KATHMANDU, Feb 16: All through the week, children from schools across the Valley decided on a favorite spot. Some were there as participants, some came to cheer their friends while the others just to relish the theatre.
The Children’s Theatre Festival organized by the Shailee Group that began from February 15 had a total of 10 productions to be staged. The participating colleges not only acted out but also conceptualized and directed their plays.
Kripa Karki, a grade nine student at the Meridian International School, said watching a play was ‘so exciting.’ She shared that the experience was unique and enjoyable. “I hope there were more events like these,” she expressed.
The festival on its final day, Thursday, will award the Chekhov Utkrista Nirdeshan Puraskar, the Rajiv Dawadi Utkrista Abhinaya Puraskar, and the Balkoseli Utkrista Natak Puraskar, and each of the winners will receive a cash prize of Rs 5,000.
Below, we share moments with three among the participants, who through their aura charmed those present at the event.
As he read out a letter to his grandfather, the audiences cried. Saurav Dhakal, 14, enacted ‘Vanka,’ the central character of the Russian playwright Anton Chekhov’s short story of the same name and managed to get the audiences in tears.
His performance embodied so much compassion that the auditorium was filled with emotion.
A grade eight student at St. Paul International School, New Baneshwar, Kathmandu, Saurav recalls how he would mimic heroes and other artists he saw on television.
Then, around a year ago when his school announced its annual day celebrations and that students could perform anything they wanted, he decided to direct a play.
“Mosquito is my directorial debut,” he giggles. The play was liked by all, and most importantly, his mother who later contacted the Shailee Thater through a mutual friend referring his son.
“I’ve learnt a lot at Shailee, and feel proud to be part of the group,” he exclaims. Talking about how for being a member of the organizing committee he would not qualify for the ongoing competition although having to perform the play five times, he shares, “For me, it’s more about participation and practice. I have to become the best actor in the country.”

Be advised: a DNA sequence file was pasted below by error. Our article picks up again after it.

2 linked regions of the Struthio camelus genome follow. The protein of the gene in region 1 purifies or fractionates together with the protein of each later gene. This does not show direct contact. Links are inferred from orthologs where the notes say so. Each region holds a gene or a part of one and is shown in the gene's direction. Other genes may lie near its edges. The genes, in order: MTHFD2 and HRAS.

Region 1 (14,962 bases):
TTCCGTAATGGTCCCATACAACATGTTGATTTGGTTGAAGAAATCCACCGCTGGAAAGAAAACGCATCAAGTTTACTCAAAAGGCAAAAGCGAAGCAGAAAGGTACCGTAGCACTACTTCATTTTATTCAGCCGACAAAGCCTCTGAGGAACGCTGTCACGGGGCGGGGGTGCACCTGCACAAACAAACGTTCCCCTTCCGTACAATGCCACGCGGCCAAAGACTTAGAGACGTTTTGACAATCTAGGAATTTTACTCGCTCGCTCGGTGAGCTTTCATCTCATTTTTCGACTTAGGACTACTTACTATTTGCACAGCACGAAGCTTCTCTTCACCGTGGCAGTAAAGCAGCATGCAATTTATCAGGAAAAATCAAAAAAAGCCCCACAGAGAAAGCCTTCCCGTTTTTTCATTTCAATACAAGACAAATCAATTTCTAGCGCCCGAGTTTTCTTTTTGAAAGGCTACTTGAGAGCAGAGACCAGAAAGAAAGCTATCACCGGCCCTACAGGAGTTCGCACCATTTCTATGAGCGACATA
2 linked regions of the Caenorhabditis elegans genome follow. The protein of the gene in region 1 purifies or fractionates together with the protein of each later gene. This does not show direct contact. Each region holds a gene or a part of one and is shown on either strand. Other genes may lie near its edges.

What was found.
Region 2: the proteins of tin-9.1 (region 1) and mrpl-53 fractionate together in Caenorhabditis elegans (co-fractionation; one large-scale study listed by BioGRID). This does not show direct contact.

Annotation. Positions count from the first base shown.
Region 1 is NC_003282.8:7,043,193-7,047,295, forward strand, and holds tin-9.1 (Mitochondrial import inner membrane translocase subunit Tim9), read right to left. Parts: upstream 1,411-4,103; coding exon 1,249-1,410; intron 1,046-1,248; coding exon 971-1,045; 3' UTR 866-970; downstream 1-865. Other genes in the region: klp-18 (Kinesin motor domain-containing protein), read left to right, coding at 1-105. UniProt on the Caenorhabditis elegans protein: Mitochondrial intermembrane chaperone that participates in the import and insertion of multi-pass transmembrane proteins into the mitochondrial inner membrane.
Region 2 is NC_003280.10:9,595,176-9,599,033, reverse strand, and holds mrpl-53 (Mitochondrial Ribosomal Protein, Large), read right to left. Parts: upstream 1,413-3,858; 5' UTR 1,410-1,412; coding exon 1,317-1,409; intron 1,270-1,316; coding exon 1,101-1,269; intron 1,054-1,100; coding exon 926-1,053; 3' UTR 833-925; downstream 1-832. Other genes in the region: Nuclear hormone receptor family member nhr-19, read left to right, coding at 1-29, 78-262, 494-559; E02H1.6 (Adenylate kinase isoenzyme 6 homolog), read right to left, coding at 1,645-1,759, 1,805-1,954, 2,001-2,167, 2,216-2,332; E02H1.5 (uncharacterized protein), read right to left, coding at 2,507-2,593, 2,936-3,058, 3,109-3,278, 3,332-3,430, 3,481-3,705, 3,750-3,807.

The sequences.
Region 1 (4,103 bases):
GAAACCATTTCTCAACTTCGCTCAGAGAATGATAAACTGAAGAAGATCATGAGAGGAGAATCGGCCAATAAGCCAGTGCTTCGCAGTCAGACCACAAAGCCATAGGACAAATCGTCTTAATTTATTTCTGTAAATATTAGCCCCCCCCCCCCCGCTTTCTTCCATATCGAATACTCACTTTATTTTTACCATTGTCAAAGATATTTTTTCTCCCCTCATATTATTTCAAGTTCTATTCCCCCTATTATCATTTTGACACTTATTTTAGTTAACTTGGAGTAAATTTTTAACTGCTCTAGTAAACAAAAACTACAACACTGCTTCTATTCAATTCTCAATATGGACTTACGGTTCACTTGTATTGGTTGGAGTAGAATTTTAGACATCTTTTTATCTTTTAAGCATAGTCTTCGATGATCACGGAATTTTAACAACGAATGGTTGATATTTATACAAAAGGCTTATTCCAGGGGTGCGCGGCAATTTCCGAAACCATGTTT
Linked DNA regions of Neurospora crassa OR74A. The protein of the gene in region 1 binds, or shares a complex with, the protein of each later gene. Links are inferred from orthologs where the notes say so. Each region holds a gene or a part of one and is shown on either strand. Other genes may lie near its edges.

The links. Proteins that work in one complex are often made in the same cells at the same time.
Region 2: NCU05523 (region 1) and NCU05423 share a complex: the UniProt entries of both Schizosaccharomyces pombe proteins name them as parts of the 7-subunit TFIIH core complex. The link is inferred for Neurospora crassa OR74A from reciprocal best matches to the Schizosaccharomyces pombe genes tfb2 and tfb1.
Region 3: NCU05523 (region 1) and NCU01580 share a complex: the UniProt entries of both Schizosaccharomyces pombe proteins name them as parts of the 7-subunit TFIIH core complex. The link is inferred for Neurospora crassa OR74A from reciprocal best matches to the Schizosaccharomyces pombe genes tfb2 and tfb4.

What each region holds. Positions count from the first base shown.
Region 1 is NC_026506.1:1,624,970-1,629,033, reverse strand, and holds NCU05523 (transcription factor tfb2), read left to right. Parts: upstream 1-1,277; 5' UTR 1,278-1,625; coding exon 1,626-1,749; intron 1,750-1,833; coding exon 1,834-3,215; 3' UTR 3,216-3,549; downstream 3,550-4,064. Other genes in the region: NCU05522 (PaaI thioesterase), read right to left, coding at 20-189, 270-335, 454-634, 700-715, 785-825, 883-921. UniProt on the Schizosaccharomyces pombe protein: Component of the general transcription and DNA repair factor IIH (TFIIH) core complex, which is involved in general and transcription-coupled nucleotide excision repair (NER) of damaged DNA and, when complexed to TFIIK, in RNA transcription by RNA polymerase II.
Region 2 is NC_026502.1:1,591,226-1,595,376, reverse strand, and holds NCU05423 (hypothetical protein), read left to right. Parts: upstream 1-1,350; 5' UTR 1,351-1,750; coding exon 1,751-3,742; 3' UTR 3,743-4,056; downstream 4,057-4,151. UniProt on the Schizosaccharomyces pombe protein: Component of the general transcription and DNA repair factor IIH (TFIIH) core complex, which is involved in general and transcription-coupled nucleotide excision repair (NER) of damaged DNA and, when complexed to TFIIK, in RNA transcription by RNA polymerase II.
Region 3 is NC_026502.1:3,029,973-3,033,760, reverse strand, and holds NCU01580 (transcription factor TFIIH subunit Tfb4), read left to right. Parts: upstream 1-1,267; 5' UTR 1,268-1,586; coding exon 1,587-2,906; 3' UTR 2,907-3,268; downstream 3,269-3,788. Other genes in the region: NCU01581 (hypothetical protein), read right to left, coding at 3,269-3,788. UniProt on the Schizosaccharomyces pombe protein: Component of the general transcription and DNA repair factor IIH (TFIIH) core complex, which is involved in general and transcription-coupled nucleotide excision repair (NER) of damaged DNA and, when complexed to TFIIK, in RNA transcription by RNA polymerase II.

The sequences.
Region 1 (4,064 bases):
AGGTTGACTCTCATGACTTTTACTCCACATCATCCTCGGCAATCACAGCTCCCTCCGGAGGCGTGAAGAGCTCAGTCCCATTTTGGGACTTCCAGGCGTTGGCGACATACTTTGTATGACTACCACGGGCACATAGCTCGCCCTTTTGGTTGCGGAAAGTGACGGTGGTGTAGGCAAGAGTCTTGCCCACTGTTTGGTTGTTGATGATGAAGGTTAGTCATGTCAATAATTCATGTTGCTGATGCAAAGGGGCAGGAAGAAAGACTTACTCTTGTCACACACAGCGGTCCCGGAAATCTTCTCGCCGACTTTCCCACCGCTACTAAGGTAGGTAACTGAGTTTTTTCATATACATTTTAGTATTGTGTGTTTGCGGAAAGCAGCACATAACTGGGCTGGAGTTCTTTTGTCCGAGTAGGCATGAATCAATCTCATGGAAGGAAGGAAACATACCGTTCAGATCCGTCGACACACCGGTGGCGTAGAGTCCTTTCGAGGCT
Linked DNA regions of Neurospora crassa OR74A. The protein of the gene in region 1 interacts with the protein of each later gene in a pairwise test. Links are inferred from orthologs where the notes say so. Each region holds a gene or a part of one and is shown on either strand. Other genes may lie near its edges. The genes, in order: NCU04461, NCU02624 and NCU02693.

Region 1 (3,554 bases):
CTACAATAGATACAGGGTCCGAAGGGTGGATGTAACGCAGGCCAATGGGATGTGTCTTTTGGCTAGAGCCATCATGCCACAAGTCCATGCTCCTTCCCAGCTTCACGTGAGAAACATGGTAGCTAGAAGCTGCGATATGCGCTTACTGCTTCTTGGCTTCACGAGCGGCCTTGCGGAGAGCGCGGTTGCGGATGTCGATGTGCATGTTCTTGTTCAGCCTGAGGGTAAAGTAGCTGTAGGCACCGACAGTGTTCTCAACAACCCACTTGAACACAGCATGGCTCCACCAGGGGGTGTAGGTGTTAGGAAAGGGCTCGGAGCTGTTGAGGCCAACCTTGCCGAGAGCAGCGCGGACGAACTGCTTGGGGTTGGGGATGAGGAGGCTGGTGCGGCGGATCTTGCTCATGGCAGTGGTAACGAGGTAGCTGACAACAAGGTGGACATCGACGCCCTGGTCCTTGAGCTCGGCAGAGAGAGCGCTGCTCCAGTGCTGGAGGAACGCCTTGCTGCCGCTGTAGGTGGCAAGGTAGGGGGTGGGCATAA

This theatre aficionado adores the Indian actress Priety Zinta for her liveliness and idolizes actor Sunil Shetty because “he’s a macho man and that’s how heroes are supposed to be. They have to free the society of evils.”
Little Snabu is only nine years of age but she manages her homework, drama practice and the preparation for an upcoming dance reality show as a daily routine.
She completely stole the show when she performed at the theater fest representing the Valley View English School in their play “Kitabbhitra, Kitabbahira.”
The play dealt with a young boy and his passion for theatre and Snabu had only a small part to perform as the central character’s little sister.
In whatever little she did, the audience and the judges saw in her a special gift.
“It’s like she was born to act, she’s magical,” shared Keshab Shrestha in the audience. Her father, Shankar Neupane, agreed.
He says his little princess garners applauses wherever she performs.
“She would start dancing to any music she heard,” he shares. “I let her join a dance troop and she was doing well.”
It came as a surprise to him when one day last year, she came home form school and asked him if she could participate in a drama festival.
It was Shailee Theater’s second children’s fest. She participated and was awarded the second position which encouraged her further. “I’ve learnt so much about the technicalities of stage but acting for me comes naturally,” she smiles.
On the second day, the play “Banduk” by the Achel Natya Samuha garnered immense attention. Their play examined the effects of the country’s social and political situation on child psychology.
Written and directed by Ajit Aryal, the story is of a lower middle class family and their struggle to manage day to day life. The son of the family, a preteen, decides to take up a gun and kill everyone, including his landlord and his math teacher, who trouble him or his family members.
Rupesh Magar, 12, and a grade five student at Akash Ganga School in Kumarigal Mitra Park, Chabahil, played the central character. His role and the acting skills he displayed received huge applause.
Rupesh, a local of Bhojpur, lives with his mom in Kathmandu. He says he goes to school so that he can become an engineer and practices theatre to become Govinda, the Indian actor!
It was his friend who informed him about the Achel Natya Samuha and he joined in only a few months ago. “Banduk” was his first theater performance.
Asked how it felt on stage, he replied with a giggle, “It felt amazing but I flunked a few lines. I promise to do better next time.”